This is where you will find the latest news updates, press releases and blogs from FTA on Brexit and logistics.
e-news 15 March - Minister says logistics is crucial to the UK's future success
Rt Hon David Jones MP, Minister for Exiting the European Union, spoke exclusively to delegates at FTA’s conference, Keep Britain Trading, on 15 March in London. He told global importers and exporters, as well as representatives of worldwide shippers’ councils, representatives of the Commonwealth Secretariat and UK business leaders that establishing strong global trading relationships, and maintaining the UK’s ability to deliver goods on time to customers all over the world, are cornerstones of the Government’s vision for a stronger, more successful nation post Brexit.
During his speech, the Minister also outlined his wish to establish a new, mutually beneficial customs agreement with the EU, to support frictionless cross-border trade, and called on negotiators to ensure that the border between the UK and Ireland remains deeply integrated, to ensure the free flow of goods, utilities, services and people. In closing, the Minister was upbeat about the future negotiations: “We have a huge opportunity for Britain to carve out a new role in the world, and to be a stronger and more ambitious country – a country that is better able to shape its own future in the world. As the Prime Minister has said, we want to build a truly global Britain that is one of the firmest advocates for free trade anywhere in the world.”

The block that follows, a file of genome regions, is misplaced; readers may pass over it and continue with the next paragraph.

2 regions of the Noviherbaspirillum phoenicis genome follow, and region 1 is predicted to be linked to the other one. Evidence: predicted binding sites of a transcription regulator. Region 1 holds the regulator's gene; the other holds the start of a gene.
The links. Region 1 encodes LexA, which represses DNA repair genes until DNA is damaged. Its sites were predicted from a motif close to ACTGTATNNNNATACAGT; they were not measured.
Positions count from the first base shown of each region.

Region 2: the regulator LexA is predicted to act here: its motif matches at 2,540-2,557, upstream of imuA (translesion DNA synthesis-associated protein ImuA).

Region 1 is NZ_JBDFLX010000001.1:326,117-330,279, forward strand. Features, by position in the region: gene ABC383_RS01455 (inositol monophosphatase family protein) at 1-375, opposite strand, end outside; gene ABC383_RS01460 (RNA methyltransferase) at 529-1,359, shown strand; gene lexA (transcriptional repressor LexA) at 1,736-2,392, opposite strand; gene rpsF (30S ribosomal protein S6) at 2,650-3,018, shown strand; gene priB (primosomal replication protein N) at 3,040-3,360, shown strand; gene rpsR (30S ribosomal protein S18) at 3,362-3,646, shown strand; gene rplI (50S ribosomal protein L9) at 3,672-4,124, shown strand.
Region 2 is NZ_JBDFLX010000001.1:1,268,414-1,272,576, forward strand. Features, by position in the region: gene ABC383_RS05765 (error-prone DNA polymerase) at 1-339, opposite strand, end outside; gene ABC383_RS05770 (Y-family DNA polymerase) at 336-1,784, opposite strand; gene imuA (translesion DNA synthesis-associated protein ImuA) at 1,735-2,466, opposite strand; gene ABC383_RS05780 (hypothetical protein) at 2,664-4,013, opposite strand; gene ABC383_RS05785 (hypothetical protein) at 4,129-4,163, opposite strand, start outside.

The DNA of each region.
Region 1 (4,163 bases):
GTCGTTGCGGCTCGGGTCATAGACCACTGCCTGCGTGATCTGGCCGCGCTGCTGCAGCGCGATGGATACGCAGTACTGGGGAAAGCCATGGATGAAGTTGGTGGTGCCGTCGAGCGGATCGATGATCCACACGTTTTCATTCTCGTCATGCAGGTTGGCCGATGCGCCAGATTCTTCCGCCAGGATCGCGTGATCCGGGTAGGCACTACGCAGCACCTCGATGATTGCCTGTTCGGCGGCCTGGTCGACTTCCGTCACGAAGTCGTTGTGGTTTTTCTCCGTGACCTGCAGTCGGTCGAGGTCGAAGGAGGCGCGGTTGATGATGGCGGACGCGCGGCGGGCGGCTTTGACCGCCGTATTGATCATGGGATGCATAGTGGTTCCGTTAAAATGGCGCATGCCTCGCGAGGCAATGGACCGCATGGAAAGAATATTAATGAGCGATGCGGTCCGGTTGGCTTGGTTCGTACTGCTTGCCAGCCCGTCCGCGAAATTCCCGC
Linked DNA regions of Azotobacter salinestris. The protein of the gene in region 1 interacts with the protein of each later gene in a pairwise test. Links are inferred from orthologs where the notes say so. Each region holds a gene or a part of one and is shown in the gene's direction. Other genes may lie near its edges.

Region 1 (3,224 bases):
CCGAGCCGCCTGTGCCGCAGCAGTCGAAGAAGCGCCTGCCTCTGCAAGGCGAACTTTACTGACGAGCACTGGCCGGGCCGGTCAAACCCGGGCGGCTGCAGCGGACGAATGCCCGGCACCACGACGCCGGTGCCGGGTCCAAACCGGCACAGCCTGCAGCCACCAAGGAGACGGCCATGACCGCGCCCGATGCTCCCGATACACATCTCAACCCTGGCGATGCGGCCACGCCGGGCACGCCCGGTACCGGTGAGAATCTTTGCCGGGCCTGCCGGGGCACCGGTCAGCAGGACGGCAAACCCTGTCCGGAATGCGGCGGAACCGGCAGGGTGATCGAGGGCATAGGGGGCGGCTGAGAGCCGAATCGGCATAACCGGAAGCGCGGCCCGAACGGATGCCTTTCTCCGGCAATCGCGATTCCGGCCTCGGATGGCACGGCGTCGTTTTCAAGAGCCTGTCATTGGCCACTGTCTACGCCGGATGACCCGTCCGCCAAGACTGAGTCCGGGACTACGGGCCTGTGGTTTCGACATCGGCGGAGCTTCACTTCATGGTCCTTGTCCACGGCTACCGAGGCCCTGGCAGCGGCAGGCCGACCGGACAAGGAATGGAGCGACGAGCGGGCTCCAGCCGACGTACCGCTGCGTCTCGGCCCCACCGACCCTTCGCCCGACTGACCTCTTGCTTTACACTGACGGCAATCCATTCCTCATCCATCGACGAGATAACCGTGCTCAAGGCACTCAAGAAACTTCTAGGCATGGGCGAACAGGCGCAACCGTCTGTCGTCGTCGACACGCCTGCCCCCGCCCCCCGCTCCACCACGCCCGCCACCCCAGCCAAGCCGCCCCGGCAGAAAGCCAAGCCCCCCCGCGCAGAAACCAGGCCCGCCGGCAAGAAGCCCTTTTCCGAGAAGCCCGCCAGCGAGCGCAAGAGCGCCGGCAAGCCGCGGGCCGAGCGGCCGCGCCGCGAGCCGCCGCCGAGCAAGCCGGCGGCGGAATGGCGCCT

e-news 1 February - House of Commons Brexit committee briefed on pive-point trade plan
FTA gave evidence to a session of the Home Affairs Select Committee on the implications for the transport and logistics industry of the UK's exit from the EU; James Hookham stressed the importance of keeping Britain trading throughout the process and ensuring as few delays as possible. he underlined that these were the key issues if the Prime Minister's hopes for "frictionless trade" between the UK and EU were, or appeared unlikely to be, realised.
- Customs systems must be scaled-up to cope with the additional 300 million declarations by 2019
- Shippers and forwarders with no experience of EU customs declarations for the past 24 years must be allowed time to familiarise themselves with the process
- Other EU countries must put in place reciprocal arrangements to prevent delays at all borders, not just those into and out of the UK
- Advanced digital customs declarations must be enabled to prevent physical checks at borders
- The process must be phased in with no 'cliff edge; transport operators' systems are already stretched and will not cope